Thursday, March 31, 2011


SPLASH 1 Matthew 9:35-38


(The powerpoint in pdf format may be found here in the downloadable media player


35 And Jesus went throughout all the cities and villages, teaching in their synagogues and proclaiming the gospel of the kingdom and healing every disease and every affliction.  36  When he saw the crowds, he had compassion for them, because they were harassed and helpless, like sheep without a shepherd.  37  Then he said to his disciples, “The harvest is plentiful, but the laborers are few;  38 therefore pray earnestly to the Lord of the harvest to send out laborers into his harvest.”

Why are you so passionate about your faith?
Why won’t you let me believe what I want to believe and let it be?
Why won’t you give a little, and stop saying Jesus is the only way?
Why are you so persistent about sharing your faith?

I can actually answer all of these questions with the same reply, “The cause of God is too valuable!”

Some would say, “There are a lot of good causes in life, but you don’t find those involved in them being as zealous as some Christians.” That’s true, because there is no other cause as valuable as God’s cause. I want to spend the next several minutes explaining why God’s cause is more valuable than any other cause in life.

It Saves!        The first reason why God’s cause is so valuable is that it is the only cause that saves. The Bible says in Romans 3:23, “for all have sinned and fall short of the glory of God.” Then, Romans 6:23 explains the consequences of just one sin saying, “For the wages of sin is death, but the gift of God is eternal life in Christ Jesus our Lord.” Realizing that we have all sinned and can’t save ourselves, God came in the person of Jesus Christ to rescue us from our fall and pay the price for our sins. Jesus knew this was His cause, for in Luke 19:10 He said He had come to “Seek and to save that which is lost.”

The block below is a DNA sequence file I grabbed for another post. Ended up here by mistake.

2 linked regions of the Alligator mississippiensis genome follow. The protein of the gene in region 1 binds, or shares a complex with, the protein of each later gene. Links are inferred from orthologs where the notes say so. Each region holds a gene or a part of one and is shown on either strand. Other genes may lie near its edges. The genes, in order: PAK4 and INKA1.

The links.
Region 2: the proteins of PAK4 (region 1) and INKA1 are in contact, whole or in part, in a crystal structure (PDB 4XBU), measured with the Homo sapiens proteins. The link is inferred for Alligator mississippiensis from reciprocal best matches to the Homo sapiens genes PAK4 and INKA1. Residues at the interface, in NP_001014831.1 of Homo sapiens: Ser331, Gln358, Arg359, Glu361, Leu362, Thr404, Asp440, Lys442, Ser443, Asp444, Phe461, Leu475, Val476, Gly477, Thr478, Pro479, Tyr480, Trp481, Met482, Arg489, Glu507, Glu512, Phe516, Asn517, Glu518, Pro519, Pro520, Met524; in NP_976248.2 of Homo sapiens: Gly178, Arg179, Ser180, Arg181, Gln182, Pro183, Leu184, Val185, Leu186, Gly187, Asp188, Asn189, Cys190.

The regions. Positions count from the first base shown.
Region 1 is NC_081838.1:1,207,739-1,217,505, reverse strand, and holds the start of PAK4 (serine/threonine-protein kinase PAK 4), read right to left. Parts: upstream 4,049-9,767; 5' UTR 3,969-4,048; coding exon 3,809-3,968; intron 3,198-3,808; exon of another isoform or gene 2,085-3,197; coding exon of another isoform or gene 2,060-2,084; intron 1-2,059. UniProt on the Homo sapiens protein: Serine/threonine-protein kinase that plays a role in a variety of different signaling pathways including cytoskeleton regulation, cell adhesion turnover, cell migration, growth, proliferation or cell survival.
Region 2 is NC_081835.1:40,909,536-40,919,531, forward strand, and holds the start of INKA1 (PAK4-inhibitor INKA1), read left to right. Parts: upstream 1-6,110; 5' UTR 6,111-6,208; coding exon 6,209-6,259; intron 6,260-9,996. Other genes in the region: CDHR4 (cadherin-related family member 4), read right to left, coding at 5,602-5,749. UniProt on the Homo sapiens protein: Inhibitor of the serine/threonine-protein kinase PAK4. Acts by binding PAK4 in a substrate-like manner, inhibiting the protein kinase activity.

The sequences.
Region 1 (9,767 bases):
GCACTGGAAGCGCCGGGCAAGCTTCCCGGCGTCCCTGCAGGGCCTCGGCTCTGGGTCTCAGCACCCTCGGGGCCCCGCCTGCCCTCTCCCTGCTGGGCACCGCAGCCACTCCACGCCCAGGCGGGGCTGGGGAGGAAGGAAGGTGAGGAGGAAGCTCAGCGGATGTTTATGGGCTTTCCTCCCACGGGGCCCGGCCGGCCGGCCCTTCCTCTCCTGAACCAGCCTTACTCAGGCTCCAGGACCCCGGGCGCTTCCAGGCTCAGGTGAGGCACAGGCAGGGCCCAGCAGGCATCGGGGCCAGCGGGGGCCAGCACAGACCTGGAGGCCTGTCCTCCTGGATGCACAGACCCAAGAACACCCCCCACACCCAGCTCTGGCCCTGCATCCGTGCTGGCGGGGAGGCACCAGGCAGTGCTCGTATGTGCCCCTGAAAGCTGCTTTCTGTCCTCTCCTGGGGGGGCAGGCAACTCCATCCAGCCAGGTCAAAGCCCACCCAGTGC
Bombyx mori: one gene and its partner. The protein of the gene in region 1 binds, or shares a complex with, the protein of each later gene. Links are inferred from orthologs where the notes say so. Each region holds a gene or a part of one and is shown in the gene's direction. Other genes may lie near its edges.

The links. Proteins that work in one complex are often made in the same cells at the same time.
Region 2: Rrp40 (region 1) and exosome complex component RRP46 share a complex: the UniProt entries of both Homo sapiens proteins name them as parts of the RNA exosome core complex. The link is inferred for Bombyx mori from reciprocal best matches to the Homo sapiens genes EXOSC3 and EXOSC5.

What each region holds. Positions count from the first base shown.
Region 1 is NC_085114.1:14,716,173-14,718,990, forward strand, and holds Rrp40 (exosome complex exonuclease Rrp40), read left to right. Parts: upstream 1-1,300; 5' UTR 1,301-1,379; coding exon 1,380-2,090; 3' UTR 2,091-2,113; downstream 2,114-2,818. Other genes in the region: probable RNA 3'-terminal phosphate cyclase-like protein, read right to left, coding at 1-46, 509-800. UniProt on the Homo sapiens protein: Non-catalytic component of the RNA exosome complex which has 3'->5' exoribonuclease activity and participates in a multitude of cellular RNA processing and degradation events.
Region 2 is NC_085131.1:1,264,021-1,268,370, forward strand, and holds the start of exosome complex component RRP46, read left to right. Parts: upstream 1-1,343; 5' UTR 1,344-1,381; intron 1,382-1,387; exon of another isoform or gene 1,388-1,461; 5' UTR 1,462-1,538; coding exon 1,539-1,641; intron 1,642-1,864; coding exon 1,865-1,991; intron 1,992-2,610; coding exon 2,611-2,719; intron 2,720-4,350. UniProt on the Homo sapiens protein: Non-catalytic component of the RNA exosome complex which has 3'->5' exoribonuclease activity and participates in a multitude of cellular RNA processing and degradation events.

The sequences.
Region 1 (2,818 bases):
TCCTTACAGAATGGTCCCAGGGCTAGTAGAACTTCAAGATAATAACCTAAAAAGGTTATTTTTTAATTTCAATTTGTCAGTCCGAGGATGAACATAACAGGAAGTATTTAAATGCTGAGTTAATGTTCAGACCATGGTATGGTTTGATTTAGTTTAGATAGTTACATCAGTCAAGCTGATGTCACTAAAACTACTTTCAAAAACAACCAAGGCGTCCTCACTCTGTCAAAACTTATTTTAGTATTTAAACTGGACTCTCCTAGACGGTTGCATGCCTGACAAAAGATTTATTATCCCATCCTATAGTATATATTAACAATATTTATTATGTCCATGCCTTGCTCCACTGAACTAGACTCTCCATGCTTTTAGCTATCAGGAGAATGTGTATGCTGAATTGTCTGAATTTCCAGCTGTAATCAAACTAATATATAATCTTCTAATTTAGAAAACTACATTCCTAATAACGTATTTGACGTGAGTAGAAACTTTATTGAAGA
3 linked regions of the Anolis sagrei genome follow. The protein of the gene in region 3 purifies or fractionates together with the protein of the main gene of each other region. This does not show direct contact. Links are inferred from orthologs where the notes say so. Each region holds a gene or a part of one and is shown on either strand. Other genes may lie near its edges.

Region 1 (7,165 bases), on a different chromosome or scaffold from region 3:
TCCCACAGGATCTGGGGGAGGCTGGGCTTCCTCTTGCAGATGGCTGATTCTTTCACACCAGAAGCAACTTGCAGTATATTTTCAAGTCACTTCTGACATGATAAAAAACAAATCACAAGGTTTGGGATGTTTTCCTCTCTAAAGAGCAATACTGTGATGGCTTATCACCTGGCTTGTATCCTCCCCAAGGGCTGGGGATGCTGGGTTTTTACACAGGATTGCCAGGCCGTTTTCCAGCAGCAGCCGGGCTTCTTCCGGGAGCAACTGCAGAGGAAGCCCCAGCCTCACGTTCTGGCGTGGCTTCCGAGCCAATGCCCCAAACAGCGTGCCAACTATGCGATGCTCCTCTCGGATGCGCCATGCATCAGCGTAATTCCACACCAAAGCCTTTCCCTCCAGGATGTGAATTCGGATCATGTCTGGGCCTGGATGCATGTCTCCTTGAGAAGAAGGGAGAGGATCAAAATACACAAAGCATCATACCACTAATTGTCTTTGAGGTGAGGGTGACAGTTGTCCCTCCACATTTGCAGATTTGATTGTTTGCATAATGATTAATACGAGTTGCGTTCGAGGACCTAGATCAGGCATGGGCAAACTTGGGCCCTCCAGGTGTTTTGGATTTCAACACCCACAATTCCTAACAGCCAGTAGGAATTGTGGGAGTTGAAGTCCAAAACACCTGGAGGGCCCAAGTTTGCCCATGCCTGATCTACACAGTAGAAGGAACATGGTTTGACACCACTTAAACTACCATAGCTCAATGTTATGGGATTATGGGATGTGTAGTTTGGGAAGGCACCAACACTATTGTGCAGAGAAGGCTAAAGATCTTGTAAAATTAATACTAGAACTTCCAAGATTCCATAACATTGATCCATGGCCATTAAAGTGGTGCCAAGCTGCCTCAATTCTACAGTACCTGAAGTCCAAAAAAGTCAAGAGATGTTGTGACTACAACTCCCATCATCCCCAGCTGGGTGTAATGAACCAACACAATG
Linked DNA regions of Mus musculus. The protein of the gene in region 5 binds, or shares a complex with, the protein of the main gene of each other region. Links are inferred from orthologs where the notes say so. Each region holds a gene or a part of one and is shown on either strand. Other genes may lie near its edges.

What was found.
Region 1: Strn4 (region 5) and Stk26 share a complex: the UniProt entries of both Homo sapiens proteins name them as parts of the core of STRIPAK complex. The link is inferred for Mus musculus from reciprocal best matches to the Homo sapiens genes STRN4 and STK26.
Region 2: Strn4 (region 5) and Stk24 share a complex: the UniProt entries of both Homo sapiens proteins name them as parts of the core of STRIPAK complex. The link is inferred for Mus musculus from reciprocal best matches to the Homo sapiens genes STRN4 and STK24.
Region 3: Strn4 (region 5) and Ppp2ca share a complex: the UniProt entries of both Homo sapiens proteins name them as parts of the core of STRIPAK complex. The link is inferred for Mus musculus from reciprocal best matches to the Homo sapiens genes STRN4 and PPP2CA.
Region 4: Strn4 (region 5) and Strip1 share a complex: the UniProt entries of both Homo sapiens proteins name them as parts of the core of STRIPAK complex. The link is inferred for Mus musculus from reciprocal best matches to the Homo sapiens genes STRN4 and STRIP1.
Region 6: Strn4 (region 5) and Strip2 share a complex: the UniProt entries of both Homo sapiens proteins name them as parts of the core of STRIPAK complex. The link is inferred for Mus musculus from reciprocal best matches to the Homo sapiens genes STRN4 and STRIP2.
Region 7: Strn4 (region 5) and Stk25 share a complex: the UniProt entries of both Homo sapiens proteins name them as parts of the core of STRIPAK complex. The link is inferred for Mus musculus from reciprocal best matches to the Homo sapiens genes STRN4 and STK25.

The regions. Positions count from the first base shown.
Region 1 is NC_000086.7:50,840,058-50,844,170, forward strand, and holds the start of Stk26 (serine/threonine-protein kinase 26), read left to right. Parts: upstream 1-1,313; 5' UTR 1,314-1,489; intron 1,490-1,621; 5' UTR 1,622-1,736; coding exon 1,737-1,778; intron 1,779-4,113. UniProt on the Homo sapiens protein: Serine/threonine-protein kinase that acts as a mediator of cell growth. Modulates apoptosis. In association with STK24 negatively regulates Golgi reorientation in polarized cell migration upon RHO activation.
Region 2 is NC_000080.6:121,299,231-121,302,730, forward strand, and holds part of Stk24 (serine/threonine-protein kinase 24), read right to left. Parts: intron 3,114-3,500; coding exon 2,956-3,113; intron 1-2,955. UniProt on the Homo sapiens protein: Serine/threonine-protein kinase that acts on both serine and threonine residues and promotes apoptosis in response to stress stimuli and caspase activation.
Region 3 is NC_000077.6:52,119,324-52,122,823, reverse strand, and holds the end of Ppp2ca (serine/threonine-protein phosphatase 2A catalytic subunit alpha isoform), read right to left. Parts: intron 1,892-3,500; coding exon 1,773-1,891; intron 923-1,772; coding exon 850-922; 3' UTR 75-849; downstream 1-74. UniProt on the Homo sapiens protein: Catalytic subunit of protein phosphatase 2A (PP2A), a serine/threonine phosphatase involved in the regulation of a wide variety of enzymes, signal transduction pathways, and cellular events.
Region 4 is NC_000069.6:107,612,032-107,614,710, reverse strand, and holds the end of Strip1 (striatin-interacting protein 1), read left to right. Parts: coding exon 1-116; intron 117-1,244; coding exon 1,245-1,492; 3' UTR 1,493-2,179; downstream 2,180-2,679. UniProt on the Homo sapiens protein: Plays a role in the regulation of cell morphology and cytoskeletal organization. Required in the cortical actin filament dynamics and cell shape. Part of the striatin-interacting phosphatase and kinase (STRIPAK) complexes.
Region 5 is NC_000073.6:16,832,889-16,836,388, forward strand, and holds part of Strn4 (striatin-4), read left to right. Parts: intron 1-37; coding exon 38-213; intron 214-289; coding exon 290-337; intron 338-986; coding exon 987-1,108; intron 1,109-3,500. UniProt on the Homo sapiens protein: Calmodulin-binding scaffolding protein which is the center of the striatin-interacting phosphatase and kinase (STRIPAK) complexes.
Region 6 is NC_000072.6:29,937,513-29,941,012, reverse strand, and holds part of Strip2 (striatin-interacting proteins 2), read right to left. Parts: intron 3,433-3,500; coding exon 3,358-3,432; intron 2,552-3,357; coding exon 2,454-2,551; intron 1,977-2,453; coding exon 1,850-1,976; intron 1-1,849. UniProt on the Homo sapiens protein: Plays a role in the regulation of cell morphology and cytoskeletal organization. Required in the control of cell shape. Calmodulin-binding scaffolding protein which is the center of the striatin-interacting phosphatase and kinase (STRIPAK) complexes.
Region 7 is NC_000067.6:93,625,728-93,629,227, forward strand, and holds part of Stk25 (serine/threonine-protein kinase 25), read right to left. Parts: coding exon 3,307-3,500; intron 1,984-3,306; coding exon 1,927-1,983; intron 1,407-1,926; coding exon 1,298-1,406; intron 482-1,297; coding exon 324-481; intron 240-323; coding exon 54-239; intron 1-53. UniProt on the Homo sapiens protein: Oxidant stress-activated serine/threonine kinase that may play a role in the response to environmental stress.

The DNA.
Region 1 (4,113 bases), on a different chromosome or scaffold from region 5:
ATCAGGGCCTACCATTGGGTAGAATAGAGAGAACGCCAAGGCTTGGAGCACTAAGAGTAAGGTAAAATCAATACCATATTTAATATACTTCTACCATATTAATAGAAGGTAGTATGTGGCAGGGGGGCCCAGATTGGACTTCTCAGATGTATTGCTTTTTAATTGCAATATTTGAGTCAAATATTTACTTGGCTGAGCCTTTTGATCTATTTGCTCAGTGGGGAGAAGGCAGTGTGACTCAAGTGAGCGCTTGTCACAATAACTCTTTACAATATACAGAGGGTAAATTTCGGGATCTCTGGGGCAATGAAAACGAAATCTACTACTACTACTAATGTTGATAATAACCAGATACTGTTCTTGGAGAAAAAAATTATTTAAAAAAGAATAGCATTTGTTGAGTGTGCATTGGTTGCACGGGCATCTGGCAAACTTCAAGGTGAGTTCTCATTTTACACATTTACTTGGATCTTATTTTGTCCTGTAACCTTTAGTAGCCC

Do you realize that Jesus had several opportunities to give up the cause? Before He ever started, Satan tried to stop Him by tempting Him to go another direction. When Jesus entered Jerusalem on the back of a donkey, the people laid palm branches before Him and were ready to crown Him king, but He valued God’s cause over their crown. On the eve of His crucifixion, Jesus prayed to God wanting to avoid the cross, but understanding His sacrifice was the only way we could be saved, He stayed with God’s cause.

Then after His resurrection, Jesus did something spiritually significant. He took the cause God had given Him and passed it on to His followers. In John 20:21, Jesus said, “Peace be with you! As the Father has sent me, I am sending you.” Jesus said a lot in that short statement. He said, “The Father sent Me to seek and to save that which is lost, and He sent Me to sacrifice Myself that the lost might be saved. Now … that cause is yours.” And for the cause, like Christ, you must be willing to be sent, willing to be spent, for you carry with you the only means of salvation. Acts 4:12 makes this clear saying,

“Salvation is found in no one else, for there is no other name under heaven given to men by which we must be saved.”

I believe more would understand our passion to share Christ, if Christ were the cure for cancer. People would understand why we race to the hospitals, homes, and hospice centers. We carry the only cure that will save their lives – if Christ were the cure for cancer.

Yet, Jesus didn’t come to save us from cancer, but to save us from our sins. His death and resurrection didn’t produce a physical antidote, but a spiritual one. A physical antidote may keep you alive for a while, but Jesus gives you life now and forever.

Therefore, try to understand why we would go across the street to a neighbor, across the hall to a co-worker, across town to a friend, and across the world to a completely different culture. Jesus has given us the same cause God gave Him. We carry the only cure for the soul – salvation through Jesus Christ. That’s why God’s cause is the greatest cause of all. It’s the only cause that saves.